The difference between a decentralized and centralized government lies in how power is distributed. In a centralized government, power rests in the hands of a select few while in a decentralized government, it rests in the hands of many.Continue Reading
Centralization and decentralization are best understood as opposite ends of a spectrum. Few governments are strictly one of the other. Generally, they more centralized a government is, the fewer number of its people have decision-making authority. A dictatorship, for example, is a highly centralized government because it concentrates power in the hand of one person: the dictator. Centralized governments tend to be large and they exercise power over a vast number of people. Because power is so concentrated, it is easily abused. A centralized government can extort taxes or pass unfair laws and suffer little recourse.
In a decentralized government, however, power is dispersed throughout the system. These governments are often made of many small organizations that govern at the local level. Because of their small size, they are more accessible to the citizens, and the people have a direct result on the decision-making process through voting and committees.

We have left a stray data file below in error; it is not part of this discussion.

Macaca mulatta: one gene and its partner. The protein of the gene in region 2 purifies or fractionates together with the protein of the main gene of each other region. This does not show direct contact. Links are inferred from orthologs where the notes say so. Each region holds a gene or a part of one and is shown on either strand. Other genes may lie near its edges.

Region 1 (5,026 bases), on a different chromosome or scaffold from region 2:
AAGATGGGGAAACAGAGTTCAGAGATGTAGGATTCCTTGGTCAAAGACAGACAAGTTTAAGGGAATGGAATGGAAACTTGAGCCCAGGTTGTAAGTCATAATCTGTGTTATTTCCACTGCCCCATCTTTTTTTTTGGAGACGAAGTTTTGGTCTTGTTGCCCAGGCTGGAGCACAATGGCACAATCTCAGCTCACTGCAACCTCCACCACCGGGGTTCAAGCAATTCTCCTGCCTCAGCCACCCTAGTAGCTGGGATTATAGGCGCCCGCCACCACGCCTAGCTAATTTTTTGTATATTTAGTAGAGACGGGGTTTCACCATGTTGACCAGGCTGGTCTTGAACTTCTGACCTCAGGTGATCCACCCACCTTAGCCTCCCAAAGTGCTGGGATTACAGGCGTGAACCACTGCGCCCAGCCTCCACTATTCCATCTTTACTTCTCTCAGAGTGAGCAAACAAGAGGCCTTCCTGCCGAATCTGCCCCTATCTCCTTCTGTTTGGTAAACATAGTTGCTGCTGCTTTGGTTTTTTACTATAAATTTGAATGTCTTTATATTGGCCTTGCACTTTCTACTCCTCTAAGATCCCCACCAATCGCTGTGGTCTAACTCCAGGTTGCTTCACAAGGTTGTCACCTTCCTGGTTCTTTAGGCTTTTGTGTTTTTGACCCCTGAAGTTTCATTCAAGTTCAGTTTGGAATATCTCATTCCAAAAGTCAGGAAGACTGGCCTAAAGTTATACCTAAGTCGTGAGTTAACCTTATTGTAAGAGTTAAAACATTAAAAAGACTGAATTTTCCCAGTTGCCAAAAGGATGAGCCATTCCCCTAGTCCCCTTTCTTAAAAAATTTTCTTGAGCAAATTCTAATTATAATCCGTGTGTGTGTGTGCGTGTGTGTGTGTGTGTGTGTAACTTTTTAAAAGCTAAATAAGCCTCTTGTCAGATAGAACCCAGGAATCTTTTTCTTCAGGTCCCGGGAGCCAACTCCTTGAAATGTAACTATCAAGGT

Decentralization has its downsides. It is difficult, for example, to pass legislation over a disparate group of people with differing opinions. However, it allows much more transparency than a centralized government, and it works on a system of checks and balances. If one segment of the decentralized government becomes corrupt or ineffective, it is easily ousted, Whereas, if the dictator in a centralized government becomes corrupt, that person is much more difficult to dislodge.Learn more about Types of Government